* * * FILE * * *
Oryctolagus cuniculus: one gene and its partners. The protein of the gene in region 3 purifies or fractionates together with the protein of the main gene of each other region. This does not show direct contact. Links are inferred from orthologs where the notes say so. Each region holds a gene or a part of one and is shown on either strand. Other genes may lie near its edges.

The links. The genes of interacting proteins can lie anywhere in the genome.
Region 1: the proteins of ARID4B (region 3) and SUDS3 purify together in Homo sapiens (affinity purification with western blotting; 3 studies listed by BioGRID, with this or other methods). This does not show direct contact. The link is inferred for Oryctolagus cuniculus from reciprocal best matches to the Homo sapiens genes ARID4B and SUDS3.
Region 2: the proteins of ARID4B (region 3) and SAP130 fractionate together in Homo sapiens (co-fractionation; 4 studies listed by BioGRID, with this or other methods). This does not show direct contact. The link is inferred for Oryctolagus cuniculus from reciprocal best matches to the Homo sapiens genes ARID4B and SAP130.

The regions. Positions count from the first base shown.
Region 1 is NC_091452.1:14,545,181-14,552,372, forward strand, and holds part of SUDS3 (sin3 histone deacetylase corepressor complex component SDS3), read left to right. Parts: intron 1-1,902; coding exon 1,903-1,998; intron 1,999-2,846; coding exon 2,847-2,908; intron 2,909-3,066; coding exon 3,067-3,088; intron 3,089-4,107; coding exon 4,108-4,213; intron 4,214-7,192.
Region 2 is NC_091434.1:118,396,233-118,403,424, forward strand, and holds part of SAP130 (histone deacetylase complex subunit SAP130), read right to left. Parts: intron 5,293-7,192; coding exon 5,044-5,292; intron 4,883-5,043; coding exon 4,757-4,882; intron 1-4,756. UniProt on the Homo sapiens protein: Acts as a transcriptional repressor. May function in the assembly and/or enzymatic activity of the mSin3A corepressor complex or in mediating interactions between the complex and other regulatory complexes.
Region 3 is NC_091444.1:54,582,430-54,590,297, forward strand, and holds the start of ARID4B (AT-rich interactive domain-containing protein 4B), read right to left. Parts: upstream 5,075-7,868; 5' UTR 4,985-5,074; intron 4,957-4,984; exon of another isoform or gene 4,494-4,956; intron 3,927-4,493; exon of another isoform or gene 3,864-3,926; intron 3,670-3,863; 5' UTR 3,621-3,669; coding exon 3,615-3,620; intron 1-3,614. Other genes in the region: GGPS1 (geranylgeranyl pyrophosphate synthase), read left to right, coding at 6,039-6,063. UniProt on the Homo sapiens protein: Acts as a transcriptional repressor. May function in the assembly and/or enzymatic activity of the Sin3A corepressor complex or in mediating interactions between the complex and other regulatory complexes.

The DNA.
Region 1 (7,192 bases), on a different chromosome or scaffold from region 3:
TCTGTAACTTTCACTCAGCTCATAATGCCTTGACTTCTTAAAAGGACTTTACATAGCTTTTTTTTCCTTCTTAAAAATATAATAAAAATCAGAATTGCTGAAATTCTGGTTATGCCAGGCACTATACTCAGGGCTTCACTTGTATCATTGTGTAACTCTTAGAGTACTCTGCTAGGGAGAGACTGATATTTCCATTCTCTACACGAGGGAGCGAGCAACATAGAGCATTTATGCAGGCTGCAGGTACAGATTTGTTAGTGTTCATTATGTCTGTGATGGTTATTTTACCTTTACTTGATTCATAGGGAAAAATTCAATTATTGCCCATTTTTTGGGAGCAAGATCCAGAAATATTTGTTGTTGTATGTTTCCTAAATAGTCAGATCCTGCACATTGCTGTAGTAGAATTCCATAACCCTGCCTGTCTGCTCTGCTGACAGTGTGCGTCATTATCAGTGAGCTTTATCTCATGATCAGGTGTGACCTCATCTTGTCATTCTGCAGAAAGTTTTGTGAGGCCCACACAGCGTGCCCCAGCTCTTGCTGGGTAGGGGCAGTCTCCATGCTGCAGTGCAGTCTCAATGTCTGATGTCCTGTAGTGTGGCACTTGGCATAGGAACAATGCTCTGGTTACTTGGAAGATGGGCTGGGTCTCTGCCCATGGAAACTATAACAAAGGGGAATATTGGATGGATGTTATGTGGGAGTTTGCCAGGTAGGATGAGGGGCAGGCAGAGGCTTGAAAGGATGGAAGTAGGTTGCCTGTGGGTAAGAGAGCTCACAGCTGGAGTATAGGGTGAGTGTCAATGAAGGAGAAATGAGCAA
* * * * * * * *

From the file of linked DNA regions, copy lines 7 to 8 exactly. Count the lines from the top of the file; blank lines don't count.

Region 2 is NC_091434.1:118,396,233-118,403,424, forward strand, and holds part of SAP130 (histone deacetylase complex subunit SAP130), read right to left. Parts: intron 5,293-7,192; coding exon 5,044-5,292; intron 4,883-5,043; coding exon 4,757-4,882; intron 1-4,756. UniProt on the Homo sapiens protein: Acts as a transcriptional repressor. May function in the assembly and/or enzymatic activity of the mSin3A corepressor complex or in mediating interactions between the complex and other regulatory complexes.
Region 3 is NC_091444.1:54,582,430-54,590,297, forward strand, and holds the start of ARID4B (AT-rich interactive domain-containing protein 4B), read right to left. Parts: upstream 5,075-7,868; 5' UTR 4,985-5,074; intron 4,957-4,984; exon of another isoform or gene 4,494-4,956; intron 3,927-4,493; exon of another isoform or gene 3,864-3,926; intron 3,670-3,863; 5' UTR 3,621-3,669; coding exon 3,615-3,620; intron 1-3,614. Other genes in the region: GGPS1 (geranylgeranyl pyrophosphate synthase), read left to right, coding at 6,039-6,063. UniProt on the Homo sapiens protein: Acts as a transcriptional repressor. May function in the assembly and/or enzymatic activity of the Sin3A corepressor complex or in mediating interactions between the complex and other regulatory complexes.